It's funny, I did not see anyone mention that Intel is basically forced to build advanced FABs in the U.S. because they are restricted due to US export control regulations. Just a few years ago (less than 3yrs ago), no technology smaller than 65nm could be sent outside the US by a US company. Companies based in other countries of course could develop the technology on their own (i.e. Samsung, TSMC, etc.).
Thanks for your article. I think Intel management has proving why they are leaders in their market. The selection of Hillsboro, Ore. is a good location for a R&D center. Why would Intel want to build in California when the cost of living is higher and that state has one of the highest home foreclosure rates in the Country? Also, with advance technology, you don’t have to be physically in California to be a key player in that State. Intel is during the right thing. When you are a leader, you set standards, you don’t follow the crowd. What a wise decision by Intel.
True, that's a good point. I was just thinking, even one 450 mm line might cost a lot, just simple-mindedly going by proportion to footprint.
Which node was Intel planning 450 mm for? I don't think 15 nm or 11 nm. I don't think anything conventional beyond 11 nm as we would expect from Si wafer processing.
The upgrade of the production fabs would include new tools for many lines in the fabs where the R&D fab would only be one set of equipment for a pilot line to start building the new process. I can see how the upgrades will be more money than a single 450mm line.
The Oregonian newspaper reports that 800+ researchers and technicians will be hired between Oregon and Arizona with the bulk of them being in Oregon. I don't know about Arizona but the technicians hired in Oregon are predominately non benefit temps that are only allowed to work for a year before being subject to layoff for at least 6 months. Not very steady employment.
I will hope to see more "manufacutring" jobs created in US no matter in CA, OR or AZ. $8B is a big investment, there are quite a few of places in the world will pay $8B to have Intel build a fab in their countries and tax-free in Paul's lifetime. I will hope US politians can start thinking how to keep manuafacturing jobs in US, whatever it takes to keep jobs in USA, not to push "profitable" companies going abroad by taxing them. Give Intel's Tax back so they can create more jobs in US. Give companies incentives to stay in US, not penalty for going abroad. Intel happened to dominate 90% CPU market w/ technology lead so they can afford such uncompetitive US manufacturing environment. How about the smart phone-iphone we use today? I don't recall much of the content made in USA. One of these days smart phones start replacing PC, what kind of jobs will be left in USA? My best wishes for Intel. Also wish Apple/Google can create some real manufacturing jobs in USA. They do earn majority money from US consumers and their profit is really good, much better than Intel.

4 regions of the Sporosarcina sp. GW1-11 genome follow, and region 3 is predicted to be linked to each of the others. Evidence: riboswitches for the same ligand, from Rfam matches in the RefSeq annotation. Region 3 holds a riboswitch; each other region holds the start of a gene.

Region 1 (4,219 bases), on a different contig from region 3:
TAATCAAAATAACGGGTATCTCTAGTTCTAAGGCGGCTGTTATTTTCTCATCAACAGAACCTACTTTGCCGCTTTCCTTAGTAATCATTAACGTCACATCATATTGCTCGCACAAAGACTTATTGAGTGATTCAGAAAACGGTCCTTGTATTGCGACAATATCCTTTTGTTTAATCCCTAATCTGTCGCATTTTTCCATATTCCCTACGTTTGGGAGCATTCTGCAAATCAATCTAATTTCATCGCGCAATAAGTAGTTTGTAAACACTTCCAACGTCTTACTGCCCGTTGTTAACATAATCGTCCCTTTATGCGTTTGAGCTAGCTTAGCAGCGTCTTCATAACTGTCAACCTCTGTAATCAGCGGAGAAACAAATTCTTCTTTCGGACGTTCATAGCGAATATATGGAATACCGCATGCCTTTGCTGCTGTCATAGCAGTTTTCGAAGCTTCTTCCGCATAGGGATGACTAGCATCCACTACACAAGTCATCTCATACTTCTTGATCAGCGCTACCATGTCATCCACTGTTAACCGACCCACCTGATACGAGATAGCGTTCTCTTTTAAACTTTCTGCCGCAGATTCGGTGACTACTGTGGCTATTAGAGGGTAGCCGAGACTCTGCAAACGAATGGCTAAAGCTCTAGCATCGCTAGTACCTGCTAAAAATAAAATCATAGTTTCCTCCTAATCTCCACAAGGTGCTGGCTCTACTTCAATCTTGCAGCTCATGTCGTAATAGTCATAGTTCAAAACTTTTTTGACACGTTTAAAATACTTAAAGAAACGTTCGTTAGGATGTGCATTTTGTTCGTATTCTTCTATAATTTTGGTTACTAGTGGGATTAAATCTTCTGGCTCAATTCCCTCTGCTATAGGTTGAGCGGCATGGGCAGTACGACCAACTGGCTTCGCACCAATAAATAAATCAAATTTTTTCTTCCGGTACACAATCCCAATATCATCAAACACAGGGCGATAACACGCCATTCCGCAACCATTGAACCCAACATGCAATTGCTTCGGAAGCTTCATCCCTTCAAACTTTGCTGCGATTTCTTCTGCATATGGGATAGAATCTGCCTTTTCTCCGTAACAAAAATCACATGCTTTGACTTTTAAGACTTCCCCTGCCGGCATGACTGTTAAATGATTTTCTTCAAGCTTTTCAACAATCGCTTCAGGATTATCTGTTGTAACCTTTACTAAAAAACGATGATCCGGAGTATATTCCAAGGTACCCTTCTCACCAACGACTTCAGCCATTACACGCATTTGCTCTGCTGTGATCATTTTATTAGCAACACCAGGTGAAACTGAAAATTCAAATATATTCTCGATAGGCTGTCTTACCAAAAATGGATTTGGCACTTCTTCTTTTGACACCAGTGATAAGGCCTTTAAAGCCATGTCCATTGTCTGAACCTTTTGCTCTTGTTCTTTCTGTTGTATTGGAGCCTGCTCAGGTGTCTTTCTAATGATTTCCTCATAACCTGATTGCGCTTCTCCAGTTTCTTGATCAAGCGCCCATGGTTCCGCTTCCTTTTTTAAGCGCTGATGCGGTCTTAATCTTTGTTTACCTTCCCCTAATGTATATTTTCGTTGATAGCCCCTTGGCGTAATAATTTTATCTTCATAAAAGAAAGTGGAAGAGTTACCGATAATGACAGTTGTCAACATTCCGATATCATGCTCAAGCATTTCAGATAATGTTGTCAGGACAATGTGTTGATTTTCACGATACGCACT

If D1X is to start up in 2013, that is too late for 15 nm (already in production). Even 11 nm (2015) would be cutting it close. It would have to be beyond 11 nm, which is most likely new transistor architectures.
What are the engineering and design challenges in creating successful IoT devices? These devices are usually small, resource-constrained electronics designed to sense, collect, send, and/or interpret data. Some of the devices need to be smart enough to act upon data in real time, 24/7. Are the design challenges the same as with embedded systems, but with a little developer- and IT-skills added in? What do engineers need to know? Rick Merritt talks with two experts about the tools and best options for designing IoT devices in 2016. Specifically the guests will discuss sensors, security, and lessons from IoT deployments.